SUICIDE – Labourer Found Drowned

William Dennis was born in 1869 in Eastry, Kent. He was the eldest of seven children born to George and Sarah Dennis (nee Fagg).

In January 1934 a tragic event took place which – by all accounts – was totally unexpected.

In the 1881 Census the family were living at Buckland, Woodnesborough in Kent. William was listed as being 14 years old and an Agricultural Labourer. William does not appear in the 1891 Census, but we know that in 1894 he married Emma Catherine Laurence.

According to the 1901 Census William and Emma were living in East Langdon with their young family: Catherine (b1895), Amy (b1896), Edmund (b1898) and John (b1900). William and Emma eventually had nine children, those born after 1901 being: Flora (b1902), Alfred George Charles (b1905), Arthur Frank (b1908), Ada (b1911) and George Herbert Lawrence (b1915).

It was in January 1934 that a tragic accident which would change the family’s life forever.

Crayford_barn_4

Crayford Barn, Great Mongeham Farm

The following account is transcribed from the East Kent Mercury, published on 26 January 1934.


SUICIDE AT RIPPLE
Great Mongeham, Kent – Labourer found Drowned

William Dennis, aged 63 years, a farm labourer of Cherry Lane, Great Mongeham, was found dead in a water tank at Appleton Farm, Ripple about 1.15 on Saturday afternoon.

Full particulars were reported on Monday to the East Kent Coroner, Mr Rutley Mowell, who ordered a post-mortem examination on the body.

Dr T H Molesworth of Knocksedan, St Margarets-at-Cliffe, made the examination at 3pm the same day at The Hall, Ripple, to which place the body had been conveyed, and sent the results to the coroner, who then ordered an inquest to be held.

Mr Keen was the foreman at the inquest which was held in the Hall on Tuesday afternoon when a verdict of ‘Suicide whilst of unsound mind’ was returned.

Sarah Dennis, the wife, of 2 Cherry Lane, said that her husband left home at 7.15am on Saturday morning. He had been rather funny in his ways lately, doing strange things. He generally kissed her when he left home in the morning but that morning he did not do so, and she noticed that he put on his best boots. They had been married since September 2nd, and had been quite happy. He had never threatened to take his life.

Richard Amos, a farm labourer, of 3 Prospect Place, Martin, said that about 1.15pm on Saturday he returned to the field where he was rook-scaring, and saw a coat and cap lying about a yard from the water tank at Appleton Farm, Ripple. He looked into the tank and saw the body, after which he ran all the way to Martin and informed P.C Wood.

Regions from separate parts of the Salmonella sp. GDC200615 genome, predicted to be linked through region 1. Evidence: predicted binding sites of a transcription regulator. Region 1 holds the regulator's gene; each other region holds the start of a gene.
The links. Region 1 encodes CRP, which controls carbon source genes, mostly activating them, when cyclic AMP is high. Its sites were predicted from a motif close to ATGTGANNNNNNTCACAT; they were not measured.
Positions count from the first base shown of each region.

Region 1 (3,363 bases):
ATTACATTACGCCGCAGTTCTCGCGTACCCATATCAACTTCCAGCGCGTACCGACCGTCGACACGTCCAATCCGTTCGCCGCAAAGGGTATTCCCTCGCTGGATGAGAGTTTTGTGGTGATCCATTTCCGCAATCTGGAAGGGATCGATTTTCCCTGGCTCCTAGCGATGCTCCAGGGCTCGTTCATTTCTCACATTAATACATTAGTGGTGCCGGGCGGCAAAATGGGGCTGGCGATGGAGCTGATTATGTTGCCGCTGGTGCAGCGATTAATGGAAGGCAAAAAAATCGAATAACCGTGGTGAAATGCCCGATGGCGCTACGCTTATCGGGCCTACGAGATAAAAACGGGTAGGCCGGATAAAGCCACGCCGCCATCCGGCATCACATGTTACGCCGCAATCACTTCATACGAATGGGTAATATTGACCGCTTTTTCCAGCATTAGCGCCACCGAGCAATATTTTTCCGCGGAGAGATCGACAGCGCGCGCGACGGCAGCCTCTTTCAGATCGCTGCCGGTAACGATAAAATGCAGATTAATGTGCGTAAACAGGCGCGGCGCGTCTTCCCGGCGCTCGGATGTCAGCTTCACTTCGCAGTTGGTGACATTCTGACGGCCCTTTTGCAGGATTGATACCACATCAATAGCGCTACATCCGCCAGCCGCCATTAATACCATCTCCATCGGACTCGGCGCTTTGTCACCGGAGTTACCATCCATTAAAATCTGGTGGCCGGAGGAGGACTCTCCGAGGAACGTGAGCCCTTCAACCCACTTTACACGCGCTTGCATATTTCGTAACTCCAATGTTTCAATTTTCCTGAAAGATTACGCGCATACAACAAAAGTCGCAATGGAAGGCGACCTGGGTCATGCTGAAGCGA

P.C Henry Albert Wood, stationed at East Langdon, said that about 1.30pm, he received information that a man was in a tank in a field in Ripple, & went there at once. He saw the deceased lying on his back in 22 inches of water. The knees were out of the water. With the assistence of others, he pulled the body out and found that the body was warm. He tried artificial respiration for about twenty minutes, but without success. A telephone message was sent to Dr. Molesworth, who came and pronounced life extinct. He found the cap and coat about one yard from the tank. The measurements of the tank were as follows: 30in high, 30in. wide and 42in. long. There was water in the tank to the depth of 22 inches. The tank when full would probably hold about 150 gallons.

Dr. Molesworth said he was called about 2.15pm and went to the place at once. He would say that the body had been in the water for about 1 and a half hours before he arrived.

George Herbert Dennis, a miner, at present unemployed, living with his sister Mrs Florence Relf at 2 Council Houses, Sutton said that he was the son of the deceased. About 8.30 at Saturday morning his father came to the house as he generally did to have a chat and to get his clean clothes. He afterwards shaved his father, who looked very ill that morning. He had since seen the body at the Hall, and gave evidence of identification.

P.C Edwin Witherden, K.C.C, stationed at Ringwould, said that about 3pm on Saturday he searched the clothing on the body and found a watch, a purse containing 1/7 in coins, and a pocket knife. He found no correspondence, and he found no marks of violence on the body.

The jury returned a verdict as stated.

Information provided by Terry Cleaver.
See also: www.greatmongehamsociety.co.uk